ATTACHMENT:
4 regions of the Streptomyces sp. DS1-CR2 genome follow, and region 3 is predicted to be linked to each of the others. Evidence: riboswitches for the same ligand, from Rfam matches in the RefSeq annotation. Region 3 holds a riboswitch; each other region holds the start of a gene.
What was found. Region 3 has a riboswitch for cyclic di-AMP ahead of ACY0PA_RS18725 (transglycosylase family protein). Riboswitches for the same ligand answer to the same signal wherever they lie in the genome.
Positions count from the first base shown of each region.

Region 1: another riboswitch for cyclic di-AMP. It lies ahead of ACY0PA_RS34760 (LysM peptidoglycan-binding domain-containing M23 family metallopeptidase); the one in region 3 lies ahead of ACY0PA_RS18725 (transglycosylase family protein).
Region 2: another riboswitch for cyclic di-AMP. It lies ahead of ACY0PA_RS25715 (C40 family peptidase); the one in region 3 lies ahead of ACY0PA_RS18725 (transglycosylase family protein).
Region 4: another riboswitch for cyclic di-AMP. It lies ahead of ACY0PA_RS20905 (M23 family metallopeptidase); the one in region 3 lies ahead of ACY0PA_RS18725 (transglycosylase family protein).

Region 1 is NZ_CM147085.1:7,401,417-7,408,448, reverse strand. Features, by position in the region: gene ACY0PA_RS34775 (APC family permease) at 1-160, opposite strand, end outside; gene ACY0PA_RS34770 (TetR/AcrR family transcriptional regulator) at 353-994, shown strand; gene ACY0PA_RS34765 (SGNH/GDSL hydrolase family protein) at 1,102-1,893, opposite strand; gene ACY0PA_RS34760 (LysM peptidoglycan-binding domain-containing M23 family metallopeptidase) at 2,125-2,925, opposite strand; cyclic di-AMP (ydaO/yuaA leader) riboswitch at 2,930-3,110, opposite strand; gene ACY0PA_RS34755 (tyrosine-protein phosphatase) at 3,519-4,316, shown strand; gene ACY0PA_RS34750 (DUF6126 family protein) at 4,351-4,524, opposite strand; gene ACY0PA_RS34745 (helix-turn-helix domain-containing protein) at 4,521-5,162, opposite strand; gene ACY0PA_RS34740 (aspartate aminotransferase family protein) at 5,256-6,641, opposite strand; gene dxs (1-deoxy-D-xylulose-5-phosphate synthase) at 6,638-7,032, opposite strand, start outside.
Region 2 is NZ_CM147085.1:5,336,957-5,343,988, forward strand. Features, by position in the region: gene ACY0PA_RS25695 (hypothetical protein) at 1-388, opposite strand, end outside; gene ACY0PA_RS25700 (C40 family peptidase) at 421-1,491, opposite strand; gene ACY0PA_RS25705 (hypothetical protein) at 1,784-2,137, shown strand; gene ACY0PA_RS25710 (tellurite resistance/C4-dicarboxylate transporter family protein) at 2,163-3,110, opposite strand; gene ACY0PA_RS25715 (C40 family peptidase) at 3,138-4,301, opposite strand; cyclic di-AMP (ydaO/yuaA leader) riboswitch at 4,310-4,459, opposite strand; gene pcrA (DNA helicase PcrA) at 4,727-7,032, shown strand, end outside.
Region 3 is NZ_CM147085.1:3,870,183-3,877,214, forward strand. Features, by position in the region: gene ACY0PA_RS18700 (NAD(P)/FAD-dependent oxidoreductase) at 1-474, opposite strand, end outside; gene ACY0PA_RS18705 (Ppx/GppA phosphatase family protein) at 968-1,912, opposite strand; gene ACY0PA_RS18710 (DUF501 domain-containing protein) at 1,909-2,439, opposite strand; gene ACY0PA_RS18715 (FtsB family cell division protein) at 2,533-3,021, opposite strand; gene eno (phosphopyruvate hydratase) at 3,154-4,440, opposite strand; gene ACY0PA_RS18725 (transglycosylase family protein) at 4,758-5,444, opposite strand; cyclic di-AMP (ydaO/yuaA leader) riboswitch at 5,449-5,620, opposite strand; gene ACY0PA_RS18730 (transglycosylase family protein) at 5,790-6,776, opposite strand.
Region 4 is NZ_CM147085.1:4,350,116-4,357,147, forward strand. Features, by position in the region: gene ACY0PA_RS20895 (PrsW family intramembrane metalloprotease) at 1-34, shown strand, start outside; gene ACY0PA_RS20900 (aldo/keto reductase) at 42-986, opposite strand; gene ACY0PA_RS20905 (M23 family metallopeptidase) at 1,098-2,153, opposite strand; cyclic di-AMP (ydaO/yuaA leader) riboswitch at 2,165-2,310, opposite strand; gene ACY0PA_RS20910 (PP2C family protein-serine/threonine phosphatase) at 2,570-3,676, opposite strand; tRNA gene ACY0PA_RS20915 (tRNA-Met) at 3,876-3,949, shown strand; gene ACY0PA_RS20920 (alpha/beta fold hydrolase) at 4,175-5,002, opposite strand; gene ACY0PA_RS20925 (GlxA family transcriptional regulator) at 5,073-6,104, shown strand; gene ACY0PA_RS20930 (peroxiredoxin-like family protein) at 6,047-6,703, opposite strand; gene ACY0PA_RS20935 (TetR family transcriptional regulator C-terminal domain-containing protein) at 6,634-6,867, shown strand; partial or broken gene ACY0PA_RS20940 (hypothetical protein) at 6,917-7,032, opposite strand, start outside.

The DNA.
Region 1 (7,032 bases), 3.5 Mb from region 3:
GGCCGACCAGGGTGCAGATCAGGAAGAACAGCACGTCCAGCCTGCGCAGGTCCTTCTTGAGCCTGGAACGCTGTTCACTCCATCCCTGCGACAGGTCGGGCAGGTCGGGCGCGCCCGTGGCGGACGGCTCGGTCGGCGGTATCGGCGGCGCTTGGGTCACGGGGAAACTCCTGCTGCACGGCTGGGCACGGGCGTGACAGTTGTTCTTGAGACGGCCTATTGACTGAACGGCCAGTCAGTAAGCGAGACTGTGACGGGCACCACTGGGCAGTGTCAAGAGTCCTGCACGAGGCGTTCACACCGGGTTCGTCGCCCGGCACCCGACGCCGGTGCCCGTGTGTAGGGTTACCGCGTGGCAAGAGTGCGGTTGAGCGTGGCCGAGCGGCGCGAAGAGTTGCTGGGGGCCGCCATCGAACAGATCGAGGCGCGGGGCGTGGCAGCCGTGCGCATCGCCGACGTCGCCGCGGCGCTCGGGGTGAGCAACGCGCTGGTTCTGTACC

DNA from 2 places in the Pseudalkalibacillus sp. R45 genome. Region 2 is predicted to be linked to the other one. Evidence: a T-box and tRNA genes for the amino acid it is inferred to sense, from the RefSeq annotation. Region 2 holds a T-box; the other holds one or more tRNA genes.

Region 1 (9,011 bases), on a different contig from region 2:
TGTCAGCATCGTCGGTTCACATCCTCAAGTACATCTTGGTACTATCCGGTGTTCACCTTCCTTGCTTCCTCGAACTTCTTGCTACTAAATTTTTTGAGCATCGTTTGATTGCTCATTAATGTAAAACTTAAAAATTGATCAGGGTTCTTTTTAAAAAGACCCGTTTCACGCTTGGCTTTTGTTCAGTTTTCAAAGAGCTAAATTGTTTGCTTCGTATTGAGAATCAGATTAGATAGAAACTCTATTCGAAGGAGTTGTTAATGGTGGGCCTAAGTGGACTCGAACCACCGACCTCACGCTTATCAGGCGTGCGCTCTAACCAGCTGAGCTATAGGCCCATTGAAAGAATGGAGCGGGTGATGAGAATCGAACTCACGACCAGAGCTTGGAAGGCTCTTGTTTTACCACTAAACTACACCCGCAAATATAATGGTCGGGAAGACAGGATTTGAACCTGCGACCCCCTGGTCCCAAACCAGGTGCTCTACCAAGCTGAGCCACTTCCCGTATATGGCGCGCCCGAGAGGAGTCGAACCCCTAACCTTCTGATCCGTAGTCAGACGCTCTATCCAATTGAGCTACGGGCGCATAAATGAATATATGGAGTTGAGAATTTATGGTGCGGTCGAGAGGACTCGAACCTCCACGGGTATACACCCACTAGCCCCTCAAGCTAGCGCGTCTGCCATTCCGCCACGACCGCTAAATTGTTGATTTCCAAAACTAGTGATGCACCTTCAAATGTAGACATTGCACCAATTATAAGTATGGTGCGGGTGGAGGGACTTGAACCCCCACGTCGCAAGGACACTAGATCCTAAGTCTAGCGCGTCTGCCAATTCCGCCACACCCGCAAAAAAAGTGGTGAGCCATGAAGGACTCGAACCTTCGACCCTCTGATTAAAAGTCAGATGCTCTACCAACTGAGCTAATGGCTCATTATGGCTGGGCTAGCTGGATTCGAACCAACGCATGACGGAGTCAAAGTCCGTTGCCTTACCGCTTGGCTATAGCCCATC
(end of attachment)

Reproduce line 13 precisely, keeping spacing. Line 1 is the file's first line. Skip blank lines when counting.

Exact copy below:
GGCCGACCAGGGTGCAGATCAGGAAGAACAGCACGTCCAGCCTGCGCAGGTCCTTCTTGAGCCTGGAACGCTGTTCACTCCATCCCTGCGACAGGTCGGGCAGGTCGGGCGCGCCCGTGGCGGACGGCTCGGTCGGCGGTATCGGCGGCGCTTGGGTCACGGGGAAACTCCTGCTGCACGGCTGGGCACGGGCGTGACAGTTGTTCTTGAGACGGCCTATTGACTGAACGGCCAGTCAGTAAGCGAGACTGTGACGGGCACCACTGGGCAGTGTCAAGAGTCCTGCACGAGGCGTTCACACCGGGTTCGTCGCCCGGCACCCGACGCCGGTGCCCGTGTGTAGGGTTACCGCGTGGCAAGAGTGCGGTTGAGCGTGGCCGAGCGGCGCGAAGAGTTGCTGGGGGCCGCCATCGAACAGATCGAGGCGCGGGGCGTGGCAGCCGTGCGCATCGCCGACGTCGCCGCGGCGCTCGGGGTGAGCAACGCGCTGGTTCTGTACC